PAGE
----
This 1865 composite image shows supporters of the constitutional amendment to ban slavery./tiles/non-collection/n/nhd_composite.xml Collection of the U.S. House of Representatives
About this object
This 1865 composite image shows supporters of the constitutional amendment to ban slavery.

The Kansas-Nebraska Act
A historical highlight explaining the 1854 act that repealed the Missouri Compromise of 1820, which outlawed slavery north of the 36-30 latitude line.

Repeal Fugitive Slave Law
This petition created by the citizens of Farmington, Maine, asked the Congress to repeal the Fugitive Slave Law of 1850, as well as confiscate the property of rebels against the government and declare their slaves forever free.

A Bill Abolishing Slavery in the District of Columbia
A historical highlight about the 1862 bill that abolished slavery in the District of Columbia.

Letter from House Page Albert S. Pillsbury to Mother
Albert S. Pillsbury of Chelsea, Massachusetts, a Page working for the U.S. House of Representatives in 1862, describes the passage of the 13th Amendment to the Constitution.

“Here will I hold my stand”: James Tallmadge Jr. and the Fight to Stop the Spread of Slavery
A blog exploring the anti-slavery amendments Missouri Representative James Tallmadge Jr. introduced in 1819.

The “Very Deserving Case” of Harriet Tubman
A blog revealing Harriet Tubman’s unsuccessful struggle to be compensated by the federal government for her service during the Civil War.

Reconstruction

This election certificate confirmed Representative Joseph Rainey’s 1874 election to the 44th Congress (1875–1877) for his third full term. He became the first Black Representative in 1870./tiles/non-collection/n/nhd_rainey-certif.xml Image courtesy of the National Archives and Records Administration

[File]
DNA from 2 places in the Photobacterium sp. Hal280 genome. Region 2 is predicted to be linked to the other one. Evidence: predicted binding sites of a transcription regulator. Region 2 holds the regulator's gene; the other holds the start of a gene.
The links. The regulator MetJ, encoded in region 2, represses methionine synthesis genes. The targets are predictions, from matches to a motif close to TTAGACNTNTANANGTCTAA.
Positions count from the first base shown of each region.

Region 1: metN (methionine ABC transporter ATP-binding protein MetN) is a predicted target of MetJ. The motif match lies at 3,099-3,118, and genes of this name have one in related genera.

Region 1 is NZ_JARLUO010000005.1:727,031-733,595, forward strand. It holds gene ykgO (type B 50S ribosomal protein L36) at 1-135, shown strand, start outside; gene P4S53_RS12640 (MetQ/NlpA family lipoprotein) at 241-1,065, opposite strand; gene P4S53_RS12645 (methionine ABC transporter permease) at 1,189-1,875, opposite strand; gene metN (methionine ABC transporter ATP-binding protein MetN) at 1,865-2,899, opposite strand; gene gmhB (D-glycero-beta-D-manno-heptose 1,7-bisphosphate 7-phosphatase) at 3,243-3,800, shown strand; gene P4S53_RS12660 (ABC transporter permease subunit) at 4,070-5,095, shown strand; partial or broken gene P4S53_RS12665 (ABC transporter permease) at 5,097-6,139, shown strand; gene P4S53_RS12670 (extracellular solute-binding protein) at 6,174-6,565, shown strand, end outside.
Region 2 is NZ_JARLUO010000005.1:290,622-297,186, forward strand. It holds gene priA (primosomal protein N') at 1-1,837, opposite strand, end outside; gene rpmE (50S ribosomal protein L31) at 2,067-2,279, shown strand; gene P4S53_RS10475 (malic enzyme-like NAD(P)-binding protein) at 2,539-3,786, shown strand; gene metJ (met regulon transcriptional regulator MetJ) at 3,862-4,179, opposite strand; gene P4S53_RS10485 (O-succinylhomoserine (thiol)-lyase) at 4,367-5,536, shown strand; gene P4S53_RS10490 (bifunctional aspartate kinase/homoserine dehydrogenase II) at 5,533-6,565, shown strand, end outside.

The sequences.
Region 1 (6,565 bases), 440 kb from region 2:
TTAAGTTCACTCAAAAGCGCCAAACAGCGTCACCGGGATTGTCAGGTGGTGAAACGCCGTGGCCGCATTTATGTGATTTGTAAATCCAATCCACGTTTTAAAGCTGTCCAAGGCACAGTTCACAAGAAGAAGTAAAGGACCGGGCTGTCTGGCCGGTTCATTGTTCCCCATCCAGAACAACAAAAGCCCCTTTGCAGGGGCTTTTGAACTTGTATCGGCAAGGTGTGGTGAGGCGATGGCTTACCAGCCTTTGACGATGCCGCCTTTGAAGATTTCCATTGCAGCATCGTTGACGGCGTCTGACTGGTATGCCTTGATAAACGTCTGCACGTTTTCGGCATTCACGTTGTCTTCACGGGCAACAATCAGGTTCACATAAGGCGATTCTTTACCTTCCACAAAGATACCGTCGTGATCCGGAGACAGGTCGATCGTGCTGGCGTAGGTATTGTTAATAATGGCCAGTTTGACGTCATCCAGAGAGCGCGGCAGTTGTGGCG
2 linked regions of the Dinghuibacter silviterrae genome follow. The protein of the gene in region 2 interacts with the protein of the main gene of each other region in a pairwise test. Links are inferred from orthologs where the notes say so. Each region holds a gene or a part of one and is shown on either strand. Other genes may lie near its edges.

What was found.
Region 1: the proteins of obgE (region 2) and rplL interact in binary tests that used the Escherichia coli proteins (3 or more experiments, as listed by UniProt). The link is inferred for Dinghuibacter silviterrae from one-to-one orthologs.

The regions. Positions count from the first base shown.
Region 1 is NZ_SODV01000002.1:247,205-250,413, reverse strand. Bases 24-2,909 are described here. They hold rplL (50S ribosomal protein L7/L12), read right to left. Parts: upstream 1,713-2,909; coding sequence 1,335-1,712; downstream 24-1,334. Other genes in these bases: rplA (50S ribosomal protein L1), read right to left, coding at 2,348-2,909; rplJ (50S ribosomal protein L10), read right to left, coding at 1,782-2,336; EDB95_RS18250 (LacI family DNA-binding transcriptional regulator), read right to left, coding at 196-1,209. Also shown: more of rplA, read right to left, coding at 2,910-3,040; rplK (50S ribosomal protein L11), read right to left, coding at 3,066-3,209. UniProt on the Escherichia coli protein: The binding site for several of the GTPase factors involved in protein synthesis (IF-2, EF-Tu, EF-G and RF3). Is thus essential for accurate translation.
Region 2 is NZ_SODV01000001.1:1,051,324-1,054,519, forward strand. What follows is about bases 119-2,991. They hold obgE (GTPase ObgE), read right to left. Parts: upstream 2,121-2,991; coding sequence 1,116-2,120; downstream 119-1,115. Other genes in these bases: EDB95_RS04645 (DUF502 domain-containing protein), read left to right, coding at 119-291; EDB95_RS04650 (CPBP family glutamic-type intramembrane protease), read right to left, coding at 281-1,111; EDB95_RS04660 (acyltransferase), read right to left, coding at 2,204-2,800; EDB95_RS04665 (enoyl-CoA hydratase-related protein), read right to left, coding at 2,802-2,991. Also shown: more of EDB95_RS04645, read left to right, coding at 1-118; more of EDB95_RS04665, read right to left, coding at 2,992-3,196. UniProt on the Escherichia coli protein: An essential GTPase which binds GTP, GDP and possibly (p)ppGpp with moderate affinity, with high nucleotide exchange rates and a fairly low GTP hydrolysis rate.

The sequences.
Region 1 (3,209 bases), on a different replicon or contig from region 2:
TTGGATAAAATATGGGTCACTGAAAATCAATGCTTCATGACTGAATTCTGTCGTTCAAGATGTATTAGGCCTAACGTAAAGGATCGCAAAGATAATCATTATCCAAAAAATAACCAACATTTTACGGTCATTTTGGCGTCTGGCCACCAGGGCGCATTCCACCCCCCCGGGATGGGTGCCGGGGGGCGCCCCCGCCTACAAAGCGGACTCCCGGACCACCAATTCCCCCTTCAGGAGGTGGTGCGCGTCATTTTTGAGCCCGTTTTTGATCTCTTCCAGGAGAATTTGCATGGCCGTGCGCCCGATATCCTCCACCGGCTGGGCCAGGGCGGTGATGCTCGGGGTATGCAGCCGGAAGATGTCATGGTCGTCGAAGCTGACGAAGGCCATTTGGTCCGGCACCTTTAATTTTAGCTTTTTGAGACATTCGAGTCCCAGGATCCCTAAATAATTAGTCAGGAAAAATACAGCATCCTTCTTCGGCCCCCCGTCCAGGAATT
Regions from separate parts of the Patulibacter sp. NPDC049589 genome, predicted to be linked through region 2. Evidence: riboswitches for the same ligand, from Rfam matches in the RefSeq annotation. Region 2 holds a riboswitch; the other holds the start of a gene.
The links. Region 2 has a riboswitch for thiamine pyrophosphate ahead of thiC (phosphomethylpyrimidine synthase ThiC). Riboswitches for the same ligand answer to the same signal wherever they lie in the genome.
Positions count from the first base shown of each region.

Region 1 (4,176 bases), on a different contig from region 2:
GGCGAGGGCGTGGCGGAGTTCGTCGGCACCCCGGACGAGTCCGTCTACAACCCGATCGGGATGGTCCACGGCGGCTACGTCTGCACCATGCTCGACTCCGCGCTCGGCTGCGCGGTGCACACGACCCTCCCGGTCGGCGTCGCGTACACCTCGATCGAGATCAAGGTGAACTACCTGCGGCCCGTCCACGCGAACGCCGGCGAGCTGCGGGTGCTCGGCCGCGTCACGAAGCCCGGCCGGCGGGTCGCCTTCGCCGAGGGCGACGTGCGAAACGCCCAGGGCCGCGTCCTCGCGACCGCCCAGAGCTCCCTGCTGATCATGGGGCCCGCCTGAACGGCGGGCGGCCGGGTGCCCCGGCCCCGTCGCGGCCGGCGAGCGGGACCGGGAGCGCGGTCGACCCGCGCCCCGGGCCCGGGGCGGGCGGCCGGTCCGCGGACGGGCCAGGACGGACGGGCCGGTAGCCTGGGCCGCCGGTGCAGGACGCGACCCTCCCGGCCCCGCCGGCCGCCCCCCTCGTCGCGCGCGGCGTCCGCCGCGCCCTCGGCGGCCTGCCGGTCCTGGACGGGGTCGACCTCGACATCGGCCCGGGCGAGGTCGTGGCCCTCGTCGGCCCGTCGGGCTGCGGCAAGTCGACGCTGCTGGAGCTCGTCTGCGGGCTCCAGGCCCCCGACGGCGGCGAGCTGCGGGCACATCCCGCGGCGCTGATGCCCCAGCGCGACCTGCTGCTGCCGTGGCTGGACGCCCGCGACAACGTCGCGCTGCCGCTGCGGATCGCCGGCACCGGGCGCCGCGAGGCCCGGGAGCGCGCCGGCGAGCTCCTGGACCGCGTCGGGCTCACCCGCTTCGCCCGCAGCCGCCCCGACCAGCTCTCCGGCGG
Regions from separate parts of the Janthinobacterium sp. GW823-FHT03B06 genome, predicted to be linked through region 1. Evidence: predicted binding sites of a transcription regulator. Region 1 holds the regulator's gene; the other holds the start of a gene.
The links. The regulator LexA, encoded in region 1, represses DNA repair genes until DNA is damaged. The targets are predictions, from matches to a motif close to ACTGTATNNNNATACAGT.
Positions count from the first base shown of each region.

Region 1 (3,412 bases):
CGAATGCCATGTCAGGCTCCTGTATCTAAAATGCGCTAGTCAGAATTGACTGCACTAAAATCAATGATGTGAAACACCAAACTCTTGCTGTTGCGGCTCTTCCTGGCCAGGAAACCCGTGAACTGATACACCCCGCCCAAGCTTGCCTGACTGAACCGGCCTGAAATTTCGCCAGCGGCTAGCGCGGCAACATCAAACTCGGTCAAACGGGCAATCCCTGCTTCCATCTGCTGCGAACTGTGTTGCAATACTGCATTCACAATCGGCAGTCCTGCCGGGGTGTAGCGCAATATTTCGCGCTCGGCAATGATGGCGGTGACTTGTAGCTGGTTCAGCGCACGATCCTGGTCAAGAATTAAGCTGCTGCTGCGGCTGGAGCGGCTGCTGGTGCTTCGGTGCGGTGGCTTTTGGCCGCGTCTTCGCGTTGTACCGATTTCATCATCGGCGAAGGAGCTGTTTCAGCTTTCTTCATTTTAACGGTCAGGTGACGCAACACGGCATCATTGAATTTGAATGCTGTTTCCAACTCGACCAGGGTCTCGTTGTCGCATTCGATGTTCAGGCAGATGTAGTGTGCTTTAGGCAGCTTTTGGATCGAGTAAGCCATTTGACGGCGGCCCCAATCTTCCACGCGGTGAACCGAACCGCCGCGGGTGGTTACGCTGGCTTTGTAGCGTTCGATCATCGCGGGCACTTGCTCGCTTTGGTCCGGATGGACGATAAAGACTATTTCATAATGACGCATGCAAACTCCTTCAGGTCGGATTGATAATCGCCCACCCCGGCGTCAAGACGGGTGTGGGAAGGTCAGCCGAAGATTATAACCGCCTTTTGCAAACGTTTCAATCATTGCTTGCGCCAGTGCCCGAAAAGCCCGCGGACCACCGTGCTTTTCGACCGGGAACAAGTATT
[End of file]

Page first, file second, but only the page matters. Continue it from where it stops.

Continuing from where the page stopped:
About this record
This election certificate confirmed Representative Joseph Rainey’s 1874 election to the 44th Congress (1875–1877) for his third full term. He became the first Black Representative in 1870.

The Homestead Act
A historical highlight detailing the 1862 Homestead Act which granted land to adult citizens after occupying it for five years.

The Joint Committee on Reconstruction
A historical highlight on the creation of an investigative joint committee assigned to look into the political and social conditions in the former Confederate states in 1865.

The Wade-Davis Reconstruction Bill
A historical highlight explaining the 1864 bill that granted congressional control over the rehabilitation of the defeated Confederacy.

Wade-Davis Bill
In his “Proclamation of Amnesty and Reconstruction,” issued on December 8, 1863, President Abraham Lincoln detailed his plan for Reconstruction.

House Passage of the 14th Amendment
A historical highlight marking House passage of the 14th Amendment in 1866, granting citizenship to anyone “born or naturalized in the United States.”

House Debate on Whether to Seat the Kentucky Delegation
A historical highlight outlining the decision to seat Kentucky Representatives in 1867.

The Veto of the Omnibus Southern States Admission Bill
A historical highlight explaining the 1868 bill President Andrew Johnson vetoed setting guidelines for allowing Southern states to rejoin the Union and send Representatives to Congress.

Reconstruction Acts Petition
The 14th Amendment prohibited individuals who actively rebelled against the Union from being employed by the government. In this 1868 application, Ira Garrett of Virginia petitions to have those political disabilities removed.

A Remarkable Event in the History of the National Congress
The front page of this 1868 issue of Frank Leslie’s Illustrated Newspaper shows John Willis Menard, a newly elected Member of Congress, accepting congratulations from his new colleagues just before the start of the House session. His election was later contested and he was denied his seat in the House.

African-American Congressmen
This 1886 engraved illustration shows the portraits of five African Americans serving in Congress during Reconstruction.